Lehmann inspires great Aussie revival 

IS IT one of those cases when a guy like Mickey Arthur did all the work and then found himself in the wrong place at the wrong time, so that now someone else gets to take the credit?

The Australian cricket team's turnaround in performance has been so dramatic in such a short space of time that such a theory is almost plausible.

It is true that five of the Aussies who played the first Test at Trent Bridge in July were not in the side by the time we cleaned up the Proteas last week, but those who were had been subject to the Arthur regime.

It's possible that over the past four months we just happened to meet the then two best teams in the world as they each happened to be falling into decline - an English side that didn't like each other very much anymore, and a South African outfit with its leaders in retirement mode.

But the most widely offered reason seems to be that Darren Lehmann is a genius who has managed to weld a group of players with hibernating talent into the best side in the world in no time at all.

The sudden gelling of the Australians into a fearsome unit has been almost too much like a fairytale - the hapless side that went to England in our winter outplayed by the Old Enemy morphing into the exact opposite in less than six months.

Arthur's axing seemed at the time to be completely bizarre - the latest episode in a series of poor calls that had left the sport's administration looking incompetent and more interested in doing deals with the Indians than anything else.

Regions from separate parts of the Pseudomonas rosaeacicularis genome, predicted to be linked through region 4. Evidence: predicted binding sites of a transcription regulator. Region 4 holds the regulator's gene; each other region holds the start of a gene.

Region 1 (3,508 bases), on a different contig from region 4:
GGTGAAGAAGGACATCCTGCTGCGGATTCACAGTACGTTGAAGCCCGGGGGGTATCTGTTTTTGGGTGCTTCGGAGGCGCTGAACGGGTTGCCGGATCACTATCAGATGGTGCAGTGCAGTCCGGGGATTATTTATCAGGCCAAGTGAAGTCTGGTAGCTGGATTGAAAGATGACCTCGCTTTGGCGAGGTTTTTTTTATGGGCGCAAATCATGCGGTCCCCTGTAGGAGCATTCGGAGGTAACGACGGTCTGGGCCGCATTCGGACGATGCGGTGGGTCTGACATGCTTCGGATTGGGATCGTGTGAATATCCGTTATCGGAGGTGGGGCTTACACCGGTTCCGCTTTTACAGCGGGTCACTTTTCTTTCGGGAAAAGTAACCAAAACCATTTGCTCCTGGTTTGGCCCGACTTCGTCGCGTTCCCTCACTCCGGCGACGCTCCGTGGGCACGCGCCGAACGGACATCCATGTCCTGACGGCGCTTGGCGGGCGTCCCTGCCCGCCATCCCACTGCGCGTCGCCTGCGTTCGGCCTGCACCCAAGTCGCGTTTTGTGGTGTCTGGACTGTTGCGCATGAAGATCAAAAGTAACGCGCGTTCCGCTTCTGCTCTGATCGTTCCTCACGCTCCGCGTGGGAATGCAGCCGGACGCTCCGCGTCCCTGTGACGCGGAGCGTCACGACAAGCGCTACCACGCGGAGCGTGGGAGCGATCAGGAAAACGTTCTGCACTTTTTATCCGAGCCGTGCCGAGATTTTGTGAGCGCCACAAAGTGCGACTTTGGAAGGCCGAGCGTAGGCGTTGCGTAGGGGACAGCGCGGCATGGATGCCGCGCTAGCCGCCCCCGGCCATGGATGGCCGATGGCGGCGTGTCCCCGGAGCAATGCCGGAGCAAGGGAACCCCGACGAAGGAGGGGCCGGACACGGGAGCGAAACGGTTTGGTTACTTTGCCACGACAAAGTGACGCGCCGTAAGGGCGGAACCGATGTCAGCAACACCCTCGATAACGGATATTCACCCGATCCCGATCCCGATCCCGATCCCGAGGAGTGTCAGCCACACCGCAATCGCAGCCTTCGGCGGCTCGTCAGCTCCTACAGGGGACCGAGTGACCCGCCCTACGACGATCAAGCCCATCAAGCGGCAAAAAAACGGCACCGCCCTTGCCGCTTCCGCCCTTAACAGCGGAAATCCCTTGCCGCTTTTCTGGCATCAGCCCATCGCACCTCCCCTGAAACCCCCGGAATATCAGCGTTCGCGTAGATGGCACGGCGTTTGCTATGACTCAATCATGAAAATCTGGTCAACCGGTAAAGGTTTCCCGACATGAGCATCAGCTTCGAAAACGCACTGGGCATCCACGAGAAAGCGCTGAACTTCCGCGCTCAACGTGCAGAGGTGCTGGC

But the players clearly thought otherwise. Whether the riot act was read to them so they were aware that they had to put up or shut up after the change was made, we yet don't know.

In many ways they were unlucky not to have achieved a better outcome in the English summer. Two of the Tests could have easily gone their way with a bit of luck and a change in the weather.

But in retrospect that would have ruined the sheer splendour of the story that has since emerged - that rags to riches sort of tale that looks so much better when the first part is that much more ragged.

And Lehmann is thus perceived as being even more of a miracle man, Cricket Australia as being full of geniuses and poor old Arthur as having contributed nothing much at all.

The Australian players probably didn't suddenly become more skilful between August and November. If they did then perhaps Arthur needs to be given some credit for the groundwork already done.

But they clearly emerged more motivated and their level of self- belief rose by multiple factors. Even shocking opening sessions in several tests in Australia did nothing to dent the new found confidence.

Much to the surprise of many the juggernaut rolled on into South Africa - albeit with the second Test hiccup, although it made the final Test victory all the more impressive.

The in-depth articles and books on exactly why will be fascinating but those with the facts, should they exist, will be much more interesting.

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